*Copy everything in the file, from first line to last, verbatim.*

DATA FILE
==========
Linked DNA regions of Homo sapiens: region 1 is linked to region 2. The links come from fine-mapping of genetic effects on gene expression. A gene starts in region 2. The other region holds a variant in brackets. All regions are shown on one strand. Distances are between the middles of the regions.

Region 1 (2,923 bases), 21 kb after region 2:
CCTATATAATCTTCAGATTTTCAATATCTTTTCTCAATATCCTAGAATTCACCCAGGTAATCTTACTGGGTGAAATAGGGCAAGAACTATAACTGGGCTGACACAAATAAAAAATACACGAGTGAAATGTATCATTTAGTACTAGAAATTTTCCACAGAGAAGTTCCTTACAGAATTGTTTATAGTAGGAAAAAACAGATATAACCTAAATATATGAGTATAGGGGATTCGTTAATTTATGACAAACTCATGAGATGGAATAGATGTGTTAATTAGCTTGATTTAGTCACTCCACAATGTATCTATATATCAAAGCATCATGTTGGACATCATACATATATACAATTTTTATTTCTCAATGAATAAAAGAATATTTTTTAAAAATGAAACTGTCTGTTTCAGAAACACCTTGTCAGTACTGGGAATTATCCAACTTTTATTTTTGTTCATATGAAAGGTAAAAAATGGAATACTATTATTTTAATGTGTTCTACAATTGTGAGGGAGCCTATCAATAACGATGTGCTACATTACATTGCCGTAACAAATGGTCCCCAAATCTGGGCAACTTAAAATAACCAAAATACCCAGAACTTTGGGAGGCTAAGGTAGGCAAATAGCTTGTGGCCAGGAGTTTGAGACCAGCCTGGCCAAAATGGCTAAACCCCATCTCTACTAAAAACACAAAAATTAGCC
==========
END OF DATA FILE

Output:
Linked DNA regions of Homo sapiens: region 1 is linked to region 2. The links come from fine-mapping of genetic effects on gene expression. A gene starts in region 2. The other region holds a variant in brackets. All regions are shown on one strand. Distances are between the middles of the regions.

Region 1 (2,923 bases), 21 kb after region 2:
CCTATATAATCTTCAGATTTTCAATATCTTTTCTCAATATCCTAGAATTCACCCAGGTAATCTTACTGGGTGAAATAGGGCAAGAACTATAACTGGGCTGACACAAATAAAAAATACACGAGTGAAATGTATCATTTAGTACTAGAAATTTTCCACAGAGAAGTTCCTTACAGAATTGTTTATAGTAGGAAAAAACAGATATAACCTAAATATATGAGTATAGGGGATTCGTTAATTTATGACAAACTCATGAGATGGAATAGATGTGTTAATTAGCTTGATTTAGTCACTCCACAATGTATCTATATATCAAAGCATCATGTTGGACATCATACATATATACAATTTTTATTTCTCAATGAATAAAAGAATATTTTTTAAAAATGAAACTGTCTGTTTCAGAAACACCTTGTCAGTACTGGGAATTATCCAACTTTTATTTTTGTTCATATGAAAGGTAAAAAATGGAATACTATTATTTTAATGTGTTCTACAATTGTGAGGGAGCCTATCAATAACGATGTGCTACATTACATTGCCGTAACAAATGGTCCCCAAATCTGGGCAACTTAAAATAACCAAAATACCCAGAACTTTGGGAGGCTAAGGTAGGCAAATAGCTTGTGGCCAGGAGTTTGAGACCAGCCTGGCCAAAATGGCTAAACCCCATCTCTACTAAAAACACAAAAATTAGCC